A man says he dug a baby out from four feet of mud after massive mudslides hit Montecito early Tuesday morning.
Berkeley Johnson said he and his wife, Karen, climbed up to their roof at around 3 a.m. after boulders and mud came crashing through their home, sending mud 8 feet up their staircase.
“I heard the rumbling of the rocks and I looked up and the river and the trees were coming down like chum, chum, chum,” Johnson described. “We ran into the house and right then the boulders busted through our house.”
After the flooding receded, the couple said they climbed down and heard a baby crying near their neighbor’s house. The man said he had to dig four feet down to rescue the baby. The baby was taken to a local hospital for treatment.
“We don’t know where it came from but we got it out, got the mud out of its mouth. I hope it’s okay. I’m glad we got it out but who knows what else is out there,” he said.
KSBY has reached out to hospital officials for information on the baby’s condition and will provide an update when that information becomes available.
By Tuesday afternoon, fire officials said at least thirteen people were killed in mudslides and flooding in Santa Barbara County.
Firefighters in Montecito, California, were able to rescue a 14-year-old girl trapped inside her mangled home on Tuesday following a deadly mudslide that claimed the lives of at least five people, according to NBC News.
Santa Barbara County Fire Department spokesman Mike Eliason said that Lauren Cantin was discovered by a team of firefighters and rescue dogs who traced her muffled screams to her house, which had been swept away by floodwaters.
Responders spent six hours in the pounding rain digging Cantin out of her “tangled mess of a house” using the jaws of life and other tools, Eliason said.
— Fabiola Ramirez (@_FabRamirez) January 9, 2018
Other Montecito residents shared their harrowing stories from the disaster. Marco Ferrel said he ran home after he heard rumbling and found four feet of mud counter-high throughout his house.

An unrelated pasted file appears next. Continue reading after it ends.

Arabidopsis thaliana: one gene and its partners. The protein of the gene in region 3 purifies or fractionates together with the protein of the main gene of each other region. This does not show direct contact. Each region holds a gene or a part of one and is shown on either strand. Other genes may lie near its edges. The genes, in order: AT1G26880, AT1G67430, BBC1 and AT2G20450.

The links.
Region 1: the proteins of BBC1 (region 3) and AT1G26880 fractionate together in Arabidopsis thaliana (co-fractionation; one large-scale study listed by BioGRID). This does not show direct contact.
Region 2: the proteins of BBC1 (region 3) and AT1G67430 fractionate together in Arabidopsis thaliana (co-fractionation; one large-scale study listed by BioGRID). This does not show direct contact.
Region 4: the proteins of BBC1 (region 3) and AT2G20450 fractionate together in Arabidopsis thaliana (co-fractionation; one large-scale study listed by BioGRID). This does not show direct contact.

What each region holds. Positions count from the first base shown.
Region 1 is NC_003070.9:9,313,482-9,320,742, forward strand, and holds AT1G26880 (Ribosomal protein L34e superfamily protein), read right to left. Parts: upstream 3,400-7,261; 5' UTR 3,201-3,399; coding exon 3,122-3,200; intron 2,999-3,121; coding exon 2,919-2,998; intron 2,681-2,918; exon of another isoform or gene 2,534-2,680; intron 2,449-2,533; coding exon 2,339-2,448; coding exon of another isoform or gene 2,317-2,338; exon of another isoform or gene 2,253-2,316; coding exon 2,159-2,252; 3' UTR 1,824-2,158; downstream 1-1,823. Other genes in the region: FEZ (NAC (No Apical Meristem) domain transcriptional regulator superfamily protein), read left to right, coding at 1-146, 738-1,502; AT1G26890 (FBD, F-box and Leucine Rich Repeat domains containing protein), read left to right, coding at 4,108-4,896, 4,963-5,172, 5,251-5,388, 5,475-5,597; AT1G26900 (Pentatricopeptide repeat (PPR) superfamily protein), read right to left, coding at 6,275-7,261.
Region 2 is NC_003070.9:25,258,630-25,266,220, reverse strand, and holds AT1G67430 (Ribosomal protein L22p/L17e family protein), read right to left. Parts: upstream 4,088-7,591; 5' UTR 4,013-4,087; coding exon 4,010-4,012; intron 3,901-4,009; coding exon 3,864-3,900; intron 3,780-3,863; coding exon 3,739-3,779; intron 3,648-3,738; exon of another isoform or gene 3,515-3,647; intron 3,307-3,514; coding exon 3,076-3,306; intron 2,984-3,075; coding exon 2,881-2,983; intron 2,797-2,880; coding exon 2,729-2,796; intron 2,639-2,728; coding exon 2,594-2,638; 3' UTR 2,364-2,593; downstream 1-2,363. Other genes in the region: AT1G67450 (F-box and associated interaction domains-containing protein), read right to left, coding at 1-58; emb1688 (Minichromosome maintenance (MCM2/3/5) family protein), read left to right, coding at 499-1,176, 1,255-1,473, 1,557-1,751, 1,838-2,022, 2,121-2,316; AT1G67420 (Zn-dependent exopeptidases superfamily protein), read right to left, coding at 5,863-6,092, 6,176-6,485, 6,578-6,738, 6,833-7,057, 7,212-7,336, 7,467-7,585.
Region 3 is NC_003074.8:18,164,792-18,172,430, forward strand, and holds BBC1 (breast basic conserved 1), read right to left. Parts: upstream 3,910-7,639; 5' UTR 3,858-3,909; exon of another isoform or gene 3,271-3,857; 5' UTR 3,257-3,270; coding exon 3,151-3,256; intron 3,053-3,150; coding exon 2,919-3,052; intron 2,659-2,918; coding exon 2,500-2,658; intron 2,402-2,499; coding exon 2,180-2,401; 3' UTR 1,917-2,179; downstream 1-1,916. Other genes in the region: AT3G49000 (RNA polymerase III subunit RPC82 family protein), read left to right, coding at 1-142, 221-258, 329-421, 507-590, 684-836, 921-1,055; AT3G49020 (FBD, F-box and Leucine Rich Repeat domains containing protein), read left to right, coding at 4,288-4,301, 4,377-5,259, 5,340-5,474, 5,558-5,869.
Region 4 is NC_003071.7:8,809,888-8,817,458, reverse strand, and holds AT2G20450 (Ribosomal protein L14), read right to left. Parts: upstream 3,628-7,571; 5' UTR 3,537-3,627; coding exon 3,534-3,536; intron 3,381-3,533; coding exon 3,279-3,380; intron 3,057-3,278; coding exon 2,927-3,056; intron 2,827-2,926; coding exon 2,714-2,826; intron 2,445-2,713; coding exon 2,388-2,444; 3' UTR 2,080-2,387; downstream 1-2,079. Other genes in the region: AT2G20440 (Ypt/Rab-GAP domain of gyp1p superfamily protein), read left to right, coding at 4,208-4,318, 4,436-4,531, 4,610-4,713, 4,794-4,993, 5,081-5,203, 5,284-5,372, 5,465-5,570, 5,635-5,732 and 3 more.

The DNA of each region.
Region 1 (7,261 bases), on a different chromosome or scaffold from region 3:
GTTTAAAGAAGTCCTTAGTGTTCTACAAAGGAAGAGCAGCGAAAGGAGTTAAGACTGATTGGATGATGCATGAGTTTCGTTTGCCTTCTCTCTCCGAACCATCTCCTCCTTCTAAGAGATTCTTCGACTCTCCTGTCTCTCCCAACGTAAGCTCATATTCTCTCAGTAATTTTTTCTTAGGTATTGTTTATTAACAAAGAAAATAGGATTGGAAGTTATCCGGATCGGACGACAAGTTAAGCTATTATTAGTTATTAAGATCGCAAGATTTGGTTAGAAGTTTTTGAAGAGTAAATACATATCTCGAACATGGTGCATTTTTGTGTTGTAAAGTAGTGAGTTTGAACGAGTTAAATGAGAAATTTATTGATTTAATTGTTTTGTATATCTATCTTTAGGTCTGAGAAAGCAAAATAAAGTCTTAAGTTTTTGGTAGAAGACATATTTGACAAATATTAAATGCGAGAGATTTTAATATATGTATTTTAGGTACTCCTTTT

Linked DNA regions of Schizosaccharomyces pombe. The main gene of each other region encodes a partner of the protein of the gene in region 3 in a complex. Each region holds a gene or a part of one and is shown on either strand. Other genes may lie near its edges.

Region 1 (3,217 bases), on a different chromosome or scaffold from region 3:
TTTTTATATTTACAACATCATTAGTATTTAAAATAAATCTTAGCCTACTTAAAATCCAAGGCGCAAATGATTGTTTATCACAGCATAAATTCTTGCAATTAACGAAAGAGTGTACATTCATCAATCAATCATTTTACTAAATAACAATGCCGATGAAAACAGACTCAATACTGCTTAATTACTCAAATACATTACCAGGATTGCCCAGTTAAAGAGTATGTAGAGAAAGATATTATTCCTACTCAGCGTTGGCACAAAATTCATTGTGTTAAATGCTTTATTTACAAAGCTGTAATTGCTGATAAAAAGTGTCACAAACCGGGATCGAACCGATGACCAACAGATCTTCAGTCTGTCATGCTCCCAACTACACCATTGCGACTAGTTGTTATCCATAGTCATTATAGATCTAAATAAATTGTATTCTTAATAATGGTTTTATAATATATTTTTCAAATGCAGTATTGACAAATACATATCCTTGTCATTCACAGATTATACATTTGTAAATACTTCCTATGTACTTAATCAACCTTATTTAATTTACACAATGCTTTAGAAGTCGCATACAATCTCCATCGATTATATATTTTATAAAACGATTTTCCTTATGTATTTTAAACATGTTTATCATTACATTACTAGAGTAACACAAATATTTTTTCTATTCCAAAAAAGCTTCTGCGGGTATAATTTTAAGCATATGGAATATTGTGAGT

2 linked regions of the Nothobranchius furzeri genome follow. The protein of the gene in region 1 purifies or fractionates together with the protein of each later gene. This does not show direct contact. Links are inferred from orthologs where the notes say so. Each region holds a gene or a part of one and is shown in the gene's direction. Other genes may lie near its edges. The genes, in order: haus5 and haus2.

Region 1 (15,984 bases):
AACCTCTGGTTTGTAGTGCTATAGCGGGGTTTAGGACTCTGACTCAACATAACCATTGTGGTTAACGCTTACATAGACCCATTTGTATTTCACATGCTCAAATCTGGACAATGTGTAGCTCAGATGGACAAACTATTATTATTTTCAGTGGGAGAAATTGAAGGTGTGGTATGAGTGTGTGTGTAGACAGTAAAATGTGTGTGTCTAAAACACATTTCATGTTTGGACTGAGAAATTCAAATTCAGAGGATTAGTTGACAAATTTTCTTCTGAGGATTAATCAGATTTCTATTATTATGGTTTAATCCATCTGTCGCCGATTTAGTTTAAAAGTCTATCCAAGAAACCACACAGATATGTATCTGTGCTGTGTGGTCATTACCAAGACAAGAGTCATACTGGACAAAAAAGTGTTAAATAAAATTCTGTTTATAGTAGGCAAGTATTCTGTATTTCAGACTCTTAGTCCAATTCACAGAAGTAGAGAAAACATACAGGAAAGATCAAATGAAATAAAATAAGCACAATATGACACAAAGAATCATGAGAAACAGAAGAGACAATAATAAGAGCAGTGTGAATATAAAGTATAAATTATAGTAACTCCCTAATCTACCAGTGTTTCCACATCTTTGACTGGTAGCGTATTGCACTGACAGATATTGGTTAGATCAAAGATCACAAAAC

“It was absolutely terrifying for over an hour, there was just mud raging through my house,” Ferrel said.
Stephanee Jimenez said she was on her way to work with her family around 4 a.m., when she saw the freeway become flooded with water and mud.
“It looked like a river, you were just crossing through a river,” she said.
Jimenez said firefighters told people on the freeway they were expecting more water and to leave their cars and evacuate on foot.
The Office of Emergency Management in Santa Barbara County is planning to cut potable water, gas, electricity and sanitation for the majority of Montecito.
OEM said they are cutting off power after 5 p.m. Tuesday night for safety reasons, in response to the widespread mudslides and flooding in Santa Barbara County.
Approximately 3,500 residents are expected to be impacted by the decision. Officials said it could take several days for gas to be restored to customers, while local agencies determine if service can be safely restored.
The decision to cut power comes at the request of Santa Barbara County Fire, after officials recorded a drop in a natural gas transmission pipeline in Santa Barbara County.
Emergency management officials said a pipeline in Montecito has been broken by mud, debris flow and flooding. They have also received reports of an explosion and fire in Montecito but do not have confirmation about the cause of the explosion.
In the dark of night, Thomas Tighe saw two vehicles slowly being swept away by a river of mud and debris flowing down the road in front of his house in Montecito, California. Daybreak brought a more jarring scene: a body pinned against his neighbor’s home by a wall of muck.
The scene left Tighe shaken. His voice quivered and he paused several times as he described seeing the body, repeating several times it’s “just so devastating.”
Those killed included Roy Rohter, a former real estate broker who founded St. Augustine Academy, a Catholic K-12 school in Ventura, Headmaster Michael Van Hecke told The Associated Press.
“Roy believed intensely in the power of a Catholic education,” Van Hecke said. “He’s been a deep supporter of the school in every way and a mentor to me personally, to the faculty and to the kids.”
Rohter’s wife, Theresa, was rescued by firefighters from their home and was taken to a hospital with several broken bones, Van Hecke said.
Last month the Rohters were among thousands forced from their home by the wildfire and spent a week living with Van Hecke and his family.